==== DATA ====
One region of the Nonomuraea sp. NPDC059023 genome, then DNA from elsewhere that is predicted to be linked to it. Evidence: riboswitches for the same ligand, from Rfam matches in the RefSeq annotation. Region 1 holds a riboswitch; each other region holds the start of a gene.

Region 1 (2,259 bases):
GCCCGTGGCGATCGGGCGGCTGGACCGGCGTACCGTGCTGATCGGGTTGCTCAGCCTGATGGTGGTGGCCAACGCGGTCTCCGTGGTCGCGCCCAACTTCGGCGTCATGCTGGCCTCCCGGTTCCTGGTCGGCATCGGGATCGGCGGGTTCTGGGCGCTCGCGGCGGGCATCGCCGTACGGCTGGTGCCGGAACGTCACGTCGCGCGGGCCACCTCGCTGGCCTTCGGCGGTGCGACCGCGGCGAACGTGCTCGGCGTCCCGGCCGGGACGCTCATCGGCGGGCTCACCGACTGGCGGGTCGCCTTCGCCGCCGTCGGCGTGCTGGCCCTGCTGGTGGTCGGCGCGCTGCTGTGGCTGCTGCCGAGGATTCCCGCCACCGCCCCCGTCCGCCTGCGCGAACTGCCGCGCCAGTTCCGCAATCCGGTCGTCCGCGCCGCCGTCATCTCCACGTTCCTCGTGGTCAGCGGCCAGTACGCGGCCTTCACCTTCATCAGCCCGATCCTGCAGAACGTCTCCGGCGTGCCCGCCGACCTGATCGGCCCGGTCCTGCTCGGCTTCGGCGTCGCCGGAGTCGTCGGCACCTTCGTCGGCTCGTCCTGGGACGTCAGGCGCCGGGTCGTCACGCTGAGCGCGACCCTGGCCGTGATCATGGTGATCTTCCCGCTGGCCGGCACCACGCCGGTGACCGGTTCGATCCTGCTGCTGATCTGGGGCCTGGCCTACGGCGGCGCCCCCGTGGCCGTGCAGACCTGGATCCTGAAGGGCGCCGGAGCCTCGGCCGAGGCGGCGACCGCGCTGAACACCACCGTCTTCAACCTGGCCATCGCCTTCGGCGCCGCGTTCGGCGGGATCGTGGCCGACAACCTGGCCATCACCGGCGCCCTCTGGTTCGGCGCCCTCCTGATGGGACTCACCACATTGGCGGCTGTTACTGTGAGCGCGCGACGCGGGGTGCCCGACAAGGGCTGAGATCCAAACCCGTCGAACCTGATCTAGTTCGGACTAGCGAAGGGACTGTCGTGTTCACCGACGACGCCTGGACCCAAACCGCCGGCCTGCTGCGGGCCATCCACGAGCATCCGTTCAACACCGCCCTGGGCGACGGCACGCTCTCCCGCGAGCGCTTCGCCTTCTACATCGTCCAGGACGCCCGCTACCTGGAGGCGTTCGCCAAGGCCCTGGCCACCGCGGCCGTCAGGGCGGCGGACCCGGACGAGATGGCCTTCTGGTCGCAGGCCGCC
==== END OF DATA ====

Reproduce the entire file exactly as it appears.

One region of the Nonomuraea sp. NPDC059023 genome, then DNA from elsewhere that is predicted to be linked to it. Evidence: riboswitches for the same ligand, from Rfam matches in the RefSeq annotation. Region 1 holds a riboswitch; each other region holds the start of a gene.

Region 1 (2,259 bases):
GCCCGTGGCGATCGGGCGGCTGGACCGGCGTACCGTGCTGATCGGGTTGCTCAGCCTGATGGTGGTGGCCAACGCGGTCTCCGTGGTCGCGCCCAACTTCGGCGTCATGCTGGCCTCCCGGTTCCTGGTCGGCATCGGGATCGGCGGGTTCTGGGCGCTCGCGGCGGGCATCGCCGTACGGCTGGTGCCGGAACGTCACGTCGCGCGGGCCACCTCGCTGGCCTTCGGCGGTGCGACCGCGGCGAACGTGCTCGGCGTCCCGGCCGGGACGCTCATCGGCGGGCTCACCGACTGGCGGGTCGCCTTCGCCGCCGTCGGCGTGCTGGCCCTGCTGGTGGTCGGCGCGCTGCTGTGGCTGCTGCCGAGGATTCCCGCCACCGCCCCCGTCCGCCTGCGCGAACTGCCGCGCCAGTTCCGCAATCCGGTCGTCCGCGCCGCCGTCATCTCCACGTTCCTCGTGGTCAGCGGCCAGTACGCGGCCTTCACCTTCATCAGCCCGATCCTGCAGAACGTCTCCGGCGTGCCCGCCGACCTGATCGGCCCGGTCCTGCTCGGCTTCGGCGTCGCCGGAGTCGTCGGCACCTTCGTCGGCTCGTCCTGGGACGTCAGGCGCCGGGTCGTCACGCTGAGCGCGACCCTGGCCGTGATCATGGTGATCTTCCCGCTGGCCGGCACCACGCCGGTGACCGGTTCGATCCTGCTGCTGATCTGGGGCCTGGCCTACGGCGGCGCCCCCGTGGCCGTGCAGACCTGGATCCTGAAGGGCGCCGGAGCCTCGGCCGAGGCGGCGACCGCGCTGAACACCACCGTCTTCAACCTGGCCATCGCCTTCGGCGCCGCGTTCGGCGGGATCGTGGCCGACAACCTGGCCATCACCGGCGCCCTCTGGTTCGGCGCCCTCCTGATGGGACTCACCACATTGGCGGCTGTTACTGTGAGCGCGCGACGCGGGGTGCCCGACAAGGGCTGAGATCCAAACCCGTCGAACCTGATCTAGTTCGGACTAGCGAAGGGACTGTCGTGTTCACCGACGACGCCTGGACCCAAACCGCCGGCCTGCTGCGGGCCATCCACGAGCATCCGTTCAACACCGCCCTGGGCGACGGCACGCTCTCCCGCGAGCGCTTCGCCTTCTACATCGTCCAGGACGCCCGCTACCTGGAGGCGTTCGCCAAGGCCCTGGCCACCGCGGCCGTCAGGGCGGCGGACCCGGACGAGATGGCCTTCTGGTCGCAGGCCGCC